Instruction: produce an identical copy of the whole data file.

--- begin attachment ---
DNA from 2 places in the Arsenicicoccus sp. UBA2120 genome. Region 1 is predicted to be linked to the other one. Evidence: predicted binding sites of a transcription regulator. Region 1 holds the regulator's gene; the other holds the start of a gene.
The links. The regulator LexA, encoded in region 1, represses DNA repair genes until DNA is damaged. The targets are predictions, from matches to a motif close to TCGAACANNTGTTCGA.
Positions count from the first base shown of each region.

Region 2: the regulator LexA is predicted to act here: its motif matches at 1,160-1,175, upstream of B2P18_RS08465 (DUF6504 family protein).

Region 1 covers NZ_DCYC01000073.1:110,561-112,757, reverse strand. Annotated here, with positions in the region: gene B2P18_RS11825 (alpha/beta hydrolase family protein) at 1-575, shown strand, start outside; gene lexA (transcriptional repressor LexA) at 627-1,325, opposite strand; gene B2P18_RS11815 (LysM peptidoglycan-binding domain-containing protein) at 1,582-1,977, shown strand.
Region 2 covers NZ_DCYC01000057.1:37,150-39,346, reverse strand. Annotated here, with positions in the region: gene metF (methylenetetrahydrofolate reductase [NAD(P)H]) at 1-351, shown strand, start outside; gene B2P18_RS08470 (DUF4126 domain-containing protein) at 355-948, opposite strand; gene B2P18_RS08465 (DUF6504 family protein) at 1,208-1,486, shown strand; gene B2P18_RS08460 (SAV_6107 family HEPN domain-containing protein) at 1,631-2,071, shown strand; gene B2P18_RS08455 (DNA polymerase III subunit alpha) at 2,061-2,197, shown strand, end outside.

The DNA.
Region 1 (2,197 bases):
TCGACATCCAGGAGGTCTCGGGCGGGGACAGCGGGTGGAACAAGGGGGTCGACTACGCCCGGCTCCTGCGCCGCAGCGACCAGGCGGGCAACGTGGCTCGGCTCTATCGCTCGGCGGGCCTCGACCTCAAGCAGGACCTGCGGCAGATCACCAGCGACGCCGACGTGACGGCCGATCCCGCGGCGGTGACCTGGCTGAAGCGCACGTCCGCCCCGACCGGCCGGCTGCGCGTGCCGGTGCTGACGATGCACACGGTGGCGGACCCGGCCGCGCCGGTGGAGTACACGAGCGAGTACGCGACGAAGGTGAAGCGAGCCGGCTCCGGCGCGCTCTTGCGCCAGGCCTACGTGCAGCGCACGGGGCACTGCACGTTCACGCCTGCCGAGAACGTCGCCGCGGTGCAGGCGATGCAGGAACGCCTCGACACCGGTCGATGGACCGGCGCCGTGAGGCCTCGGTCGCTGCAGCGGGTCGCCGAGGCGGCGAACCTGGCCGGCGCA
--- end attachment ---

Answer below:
DNA from 2 places in the Arsenicicoccus sp. UBA2120 genome. Region 1 is predicted to be linked to the other one. Evidence: predicted binding sites of a transcription regulator. Region 1 holds the regulator's gene; the other holds the start of a gene.
The links. The regulator LexA, encoded in region 1, represses DNA repair genes until DNA is damaged. The targets are predictions, from matches to a motif close to TCGAACANNTGTTCGA.
Positions count from the first base shown of each region.

Region 2: the regulator LexA is predicted to act here: its motif matches at 1,160-1,175, upstream of B2P18_RS08465 (DUF6504 family protein).

Region 1 covers NZ_DCYC01000073.1:110,561-112,757, reverse strand. Annotated here, with positions in the region: gene B2P18_RS11825 (alpha/beta hydrolase family protein) at 1-575, shown strand, start outside; gene lexA (transcriptional repressor LexA) at 627-1,325, opposite strand; gene B2P18_RS11815 (LysM peptidoglycan-binding domain-containing protein) at 1,582-1,977, shown strand.
Region 2 covers NZ_DCYC01000057.1:37,150-39,346, reverse strand. Annotated here, with positions in the region: gene metF (methylenetetrahydrofolate reductase [NAD(P)H]) at 1-351, shown strand, start outside; gene B2P18_RS08470 (DUF4126 domain-containing protein) at 355-948, opposite strand; gene B2P18_RS08465 (DUF6504 family protein) at 1,208-1,486, shown strand; gene B2P18_RS08460 (SAV_6107 family HEPN domain-containing protein) at 1,631-2,071, shown strand; gene B2P18_RS08455 (DNA polymerase III subunit alpha) at 2,061-2,197, shown strand, end outside.

The DNA.
Region 1 (2,197 bases):
TCGACATCCAGGAGGTCTCGGGCGGGGACAGCGGGTGGAACAAGGGGGTCGACTACGCCCGGCTCCTGCGCCGCAGCGACCAGGCGGGCAACGTGGCTCGGCTCTATCGCTCGGCGGGCCTCGACCTCAAGCAGGACCTGCGGCAGATCACCAGCGACGCCGACGTGACGGCCGATCCCGCGGCGGTGACCTGGCTGAAGCGCACGTCCGCCCCGACCGGCCGGCTGCGCGTGCCGGTGCTGACGATGCACACGGTGGCGGACCCGGCCGCGCCGGTGGAGTACACGAGCGAGTACGCGACGAAGGTGAAGCGAGCCGGCTCCGGCGCGCTCTTGCGCCAGGCCTACGTGCAGCGCACGGGGCACTGCACGTTCACGCCTGCCGAGAACGTCGCCGCGGTGCAGGCGATGCAGGAACGCCTCGACACCGGTCGATGGACCGGCGCCGTGAGGCCTCGGTCGCTGCAGCGGGTCGCCGAGGCGGCGAACCTGGCCGGCGCA